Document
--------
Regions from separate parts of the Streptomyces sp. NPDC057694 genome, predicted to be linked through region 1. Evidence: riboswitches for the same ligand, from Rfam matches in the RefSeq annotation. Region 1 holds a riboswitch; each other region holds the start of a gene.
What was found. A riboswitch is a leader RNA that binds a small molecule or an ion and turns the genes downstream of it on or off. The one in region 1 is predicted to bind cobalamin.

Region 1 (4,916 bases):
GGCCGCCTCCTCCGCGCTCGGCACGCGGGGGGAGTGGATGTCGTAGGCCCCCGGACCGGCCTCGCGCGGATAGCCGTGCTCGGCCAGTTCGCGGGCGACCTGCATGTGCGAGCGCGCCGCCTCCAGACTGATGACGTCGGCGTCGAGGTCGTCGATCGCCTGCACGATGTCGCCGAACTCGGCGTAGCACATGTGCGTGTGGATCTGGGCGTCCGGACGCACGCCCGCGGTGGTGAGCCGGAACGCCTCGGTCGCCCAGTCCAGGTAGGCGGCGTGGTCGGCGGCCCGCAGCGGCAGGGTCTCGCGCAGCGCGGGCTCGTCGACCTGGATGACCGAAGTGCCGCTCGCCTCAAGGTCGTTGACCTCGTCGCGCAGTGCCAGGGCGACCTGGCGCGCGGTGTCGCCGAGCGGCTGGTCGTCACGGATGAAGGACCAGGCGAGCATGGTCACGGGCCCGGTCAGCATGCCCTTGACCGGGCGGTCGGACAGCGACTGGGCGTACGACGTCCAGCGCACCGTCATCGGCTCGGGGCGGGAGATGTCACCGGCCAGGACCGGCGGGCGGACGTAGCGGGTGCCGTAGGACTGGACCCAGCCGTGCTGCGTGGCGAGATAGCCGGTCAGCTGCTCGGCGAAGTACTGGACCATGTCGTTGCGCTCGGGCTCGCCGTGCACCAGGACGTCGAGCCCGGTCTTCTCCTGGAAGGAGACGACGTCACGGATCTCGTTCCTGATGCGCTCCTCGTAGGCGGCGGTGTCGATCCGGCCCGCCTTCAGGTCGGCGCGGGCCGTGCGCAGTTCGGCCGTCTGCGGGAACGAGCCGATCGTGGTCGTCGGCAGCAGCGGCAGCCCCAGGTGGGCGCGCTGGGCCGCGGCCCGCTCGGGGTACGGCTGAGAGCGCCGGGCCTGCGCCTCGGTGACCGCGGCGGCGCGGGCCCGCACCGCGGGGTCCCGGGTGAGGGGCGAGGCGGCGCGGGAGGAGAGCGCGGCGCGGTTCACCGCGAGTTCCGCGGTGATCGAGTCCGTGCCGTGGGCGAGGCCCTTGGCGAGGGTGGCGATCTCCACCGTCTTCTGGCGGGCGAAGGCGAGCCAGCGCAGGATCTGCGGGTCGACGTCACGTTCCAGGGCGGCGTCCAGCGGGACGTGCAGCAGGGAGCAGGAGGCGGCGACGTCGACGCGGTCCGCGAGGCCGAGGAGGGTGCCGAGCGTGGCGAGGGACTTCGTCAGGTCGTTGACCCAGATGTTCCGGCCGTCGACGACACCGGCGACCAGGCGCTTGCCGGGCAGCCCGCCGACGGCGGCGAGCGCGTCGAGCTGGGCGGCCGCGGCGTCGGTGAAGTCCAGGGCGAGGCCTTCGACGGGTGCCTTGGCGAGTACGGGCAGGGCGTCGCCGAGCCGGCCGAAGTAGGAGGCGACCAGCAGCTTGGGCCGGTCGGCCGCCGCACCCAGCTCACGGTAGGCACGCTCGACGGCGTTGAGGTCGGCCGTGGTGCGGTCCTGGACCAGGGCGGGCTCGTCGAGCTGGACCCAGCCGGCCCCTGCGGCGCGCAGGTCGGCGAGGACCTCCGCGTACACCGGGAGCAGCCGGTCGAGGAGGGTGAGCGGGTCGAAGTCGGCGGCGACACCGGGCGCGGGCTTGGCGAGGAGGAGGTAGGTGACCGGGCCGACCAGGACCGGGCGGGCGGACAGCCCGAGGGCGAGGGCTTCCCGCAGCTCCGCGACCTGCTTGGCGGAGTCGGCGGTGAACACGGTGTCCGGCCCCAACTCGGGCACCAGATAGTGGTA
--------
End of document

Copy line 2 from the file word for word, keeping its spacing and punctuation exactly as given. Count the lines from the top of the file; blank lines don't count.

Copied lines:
What was found. A riboswitch is a leader RNA that binds a small molecule or an ion and turns the genes downstream of it on or off. The one in region 1 is predicted to bind cobalamin.